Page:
Artifact Spotlight: Portrait of Rear Admiral Alfred Thayer Mahan, 1945

In 1886 Captain Alfred Thayer Mahan arrived at the Naval War College in Newport to teach naval history and tactics. As he was a founder and president, his portrait is one of the treasures of the museum collection.

The following is reprinted from Faces of the Naval War College by John B. Hattendorf

Alfred Thayer Mahan (1840 – 1917) served as the College’s second president in 1886 – 1889 and as its fourth president in 1892 – 1893. In 1885, Admiral [Stephen B.]Luce chose Mahan to be the Naval War College’s first instructor in naval history and tactics. The lectures he delivered at the Naval War College in 1886 and 1887 were eventually published as The Influence of Sea Power upon History, 1660 – 1783 (1890). In 1892, he returned with a new set of lectures to deliver: The Influence of Sea Power upon the French Revolution and Empire 1793 – 1805 (1892). These books were the first that drew international attention to the College. Later, he returned to lecture between 1895 and 1912.
In 1935, the Navy Department agreed to name the College’s previously unnamed library building in honor of Mahan. With the addition of a large reading room in 1938, the only thing that was lacking was a portrait of Mahan to be the focal point of the Rotunda. In 1939, the president of the College Rear Admiral Charles Snyder started a subscription campaign to fund the portrait. Following the observance of the centenary of Mahan’s birth in September 1940, Snyder’s successor, Rear Admiral Edward Kalbfus, made a direct appeal to the nearly 1,400 living graduates of the College, asking each to contribute one dollar.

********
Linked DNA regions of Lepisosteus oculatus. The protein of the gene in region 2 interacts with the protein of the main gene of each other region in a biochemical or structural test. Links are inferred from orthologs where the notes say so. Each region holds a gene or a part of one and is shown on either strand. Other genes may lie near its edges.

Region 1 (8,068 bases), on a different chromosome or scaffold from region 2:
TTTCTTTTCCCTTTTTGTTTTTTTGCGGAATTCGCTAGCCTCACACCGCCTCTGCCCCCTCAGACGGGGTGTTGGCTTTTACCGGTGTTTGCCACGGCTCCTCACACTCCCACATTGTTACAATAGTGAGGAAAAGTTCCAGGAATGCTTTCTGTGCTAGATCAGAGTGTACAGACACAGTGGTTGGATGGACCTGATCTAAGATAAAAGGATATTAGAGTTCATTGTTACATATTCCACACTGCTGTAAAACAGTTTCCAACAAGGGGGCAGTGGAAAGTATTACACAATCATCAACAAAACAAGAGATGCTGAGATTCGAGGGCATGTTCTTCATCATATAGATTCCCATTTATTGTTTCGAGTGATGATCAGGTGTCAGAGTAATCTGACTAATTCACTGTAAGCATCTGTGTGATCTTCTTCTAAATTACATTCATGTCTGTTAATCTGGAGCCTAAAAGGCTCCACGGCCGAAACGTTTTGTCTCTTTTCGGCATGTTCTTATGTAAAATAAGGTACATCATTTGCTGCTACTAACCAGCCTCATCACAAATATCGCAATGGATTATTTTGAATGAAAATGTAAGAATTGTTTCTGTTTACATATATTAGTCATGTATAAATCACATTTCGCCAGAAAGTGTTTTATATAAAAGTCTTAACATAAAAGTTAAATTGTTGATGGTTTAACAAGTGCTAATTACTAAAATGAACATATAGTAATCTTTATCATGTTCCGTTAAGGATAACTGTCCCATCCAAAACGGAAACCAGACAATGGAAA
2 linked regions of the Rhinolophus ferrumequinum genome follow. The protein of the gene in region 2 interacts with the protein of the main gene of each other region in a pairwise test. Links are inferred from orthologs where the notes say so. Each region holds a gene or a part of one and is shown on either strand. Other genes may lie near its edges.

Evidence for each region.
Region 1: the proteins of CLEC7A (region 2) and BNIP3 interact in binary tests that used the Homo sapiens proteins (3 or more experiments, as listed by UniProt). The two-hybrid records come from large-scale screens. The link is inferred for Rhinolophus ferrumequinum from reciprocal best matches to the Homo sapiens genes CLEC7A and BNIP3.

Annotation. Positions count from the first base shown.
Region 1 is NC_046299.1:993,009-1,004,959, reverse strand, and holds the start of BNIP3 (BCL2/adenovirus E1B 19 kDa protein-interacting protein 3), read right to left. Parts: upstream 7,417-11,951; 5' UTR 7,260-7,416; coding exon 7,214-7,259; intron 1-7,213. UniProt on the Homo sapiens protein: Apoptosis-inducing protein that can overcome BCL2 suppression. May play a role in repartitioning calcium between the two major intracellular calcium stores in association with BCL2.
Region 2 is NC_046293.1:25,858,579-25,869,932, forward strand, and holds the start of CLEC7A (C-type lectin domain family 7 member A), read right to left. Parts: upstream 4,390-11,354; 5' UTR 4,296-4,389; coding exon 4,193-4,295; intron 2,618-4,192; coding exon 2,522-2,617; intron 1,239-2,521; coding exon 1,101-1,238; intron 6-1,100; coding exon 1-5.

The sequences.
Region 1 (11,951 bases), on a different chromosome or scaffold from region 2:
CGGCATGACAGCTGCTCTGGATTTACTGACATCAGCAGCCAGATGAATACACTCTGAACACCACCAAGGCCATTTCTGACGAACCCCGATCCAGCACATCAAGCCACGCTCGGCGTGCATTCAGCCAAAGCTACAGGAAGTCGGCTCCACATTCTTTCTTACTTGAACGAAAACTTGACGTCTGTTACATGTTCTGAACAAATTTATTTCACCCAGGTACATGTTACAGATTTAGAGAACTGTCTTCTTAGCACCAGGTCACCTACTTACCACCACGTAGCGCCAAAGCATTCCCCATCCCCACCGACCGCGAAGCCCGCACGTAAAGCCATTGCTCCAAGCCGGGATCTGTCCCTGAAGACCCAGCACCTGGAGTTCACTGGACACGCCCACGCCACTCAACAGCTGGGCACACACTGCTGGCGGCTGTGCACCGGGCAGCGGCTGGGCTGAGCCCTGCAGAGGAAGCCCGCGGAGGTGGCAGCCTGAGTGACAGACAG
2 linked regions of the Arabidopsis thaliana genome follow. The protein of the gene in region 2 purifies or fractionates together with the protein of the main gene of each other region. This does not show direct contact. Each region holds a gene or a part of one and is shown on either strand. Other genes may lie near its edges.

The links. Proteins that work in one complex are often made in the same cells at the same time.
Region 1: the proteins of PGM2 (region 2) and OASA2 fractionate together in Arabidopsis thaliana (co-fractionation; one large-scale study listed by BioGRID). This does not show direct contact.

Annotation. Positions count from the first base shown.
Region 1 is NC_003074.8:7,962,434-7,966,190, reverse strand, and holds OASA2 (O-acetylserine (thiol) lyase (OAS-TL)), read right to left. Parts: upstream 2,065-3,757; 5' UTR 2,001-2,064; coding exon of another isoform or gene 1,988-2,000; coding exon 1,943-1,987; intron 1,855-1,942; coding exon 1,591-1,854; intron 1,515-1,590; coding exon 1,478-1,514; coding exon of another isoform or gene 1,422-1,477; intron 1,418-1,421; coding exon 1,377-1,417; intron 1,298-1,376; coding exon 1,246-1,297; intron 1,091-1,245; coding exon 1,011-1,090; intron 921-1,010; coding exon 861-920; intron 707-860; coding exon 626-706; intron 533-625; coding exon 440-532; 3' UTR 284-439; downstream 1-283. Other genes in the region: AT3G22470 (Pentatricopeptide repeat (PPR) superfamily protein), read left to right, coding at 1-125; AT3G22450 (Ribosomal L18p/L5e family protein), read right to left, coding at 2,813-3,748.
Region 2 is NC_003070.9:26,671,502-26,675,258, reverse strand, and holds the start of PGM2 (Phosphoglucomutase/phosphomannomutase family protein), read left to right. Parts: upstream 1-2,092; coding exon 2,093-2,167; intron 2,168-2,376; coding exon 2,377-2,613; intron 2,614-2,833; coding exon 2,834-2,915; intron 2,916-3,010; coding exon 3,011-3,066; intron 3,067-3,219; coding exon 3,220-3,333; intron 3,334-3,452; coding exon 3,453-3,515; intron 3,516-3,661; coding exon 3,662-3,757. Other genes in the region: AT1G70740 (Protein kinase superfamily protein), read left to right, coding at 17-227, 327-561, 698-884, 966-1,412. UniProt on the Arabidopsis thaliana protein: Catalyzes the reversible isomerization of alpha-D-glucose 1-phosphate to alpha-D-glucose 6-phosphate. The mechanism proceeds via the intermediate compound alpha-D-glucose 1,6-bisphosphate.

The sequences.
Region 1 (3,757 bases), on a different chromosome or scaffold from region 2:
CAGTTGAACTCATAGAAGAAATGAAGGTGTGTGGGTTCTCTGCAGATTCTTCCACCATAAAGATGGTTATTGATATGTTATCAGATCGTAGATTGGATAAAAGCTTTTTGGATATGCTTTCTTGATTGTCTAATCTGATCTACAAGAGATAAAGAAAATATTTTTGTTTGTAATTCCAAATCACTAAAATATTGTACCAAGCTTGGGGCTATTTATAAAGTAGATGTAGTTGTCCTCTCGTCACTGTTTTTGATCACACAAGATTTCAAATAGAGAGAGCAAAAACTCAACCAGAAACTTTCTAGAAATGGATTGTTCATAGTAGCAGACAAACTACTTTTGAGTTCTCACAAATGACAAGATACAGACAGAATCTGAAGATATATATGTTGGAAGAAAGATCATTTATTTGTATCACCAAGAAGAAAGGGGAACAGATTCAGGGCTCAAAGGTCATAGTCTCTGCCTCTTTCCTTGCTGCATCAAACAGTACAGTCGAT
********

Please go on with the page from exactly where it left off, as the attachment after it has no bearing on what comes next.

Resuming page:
The appeal to graduates was successful and the College commissioned the artist Alexander James (1890 – 1946), the son of Harvard philosophy professor William James and nephew of the novelist Henry James, to do the portrait. James used photographs of Mahan and a specially made rear admiral’s uniform from the 1906 period to paint the work.



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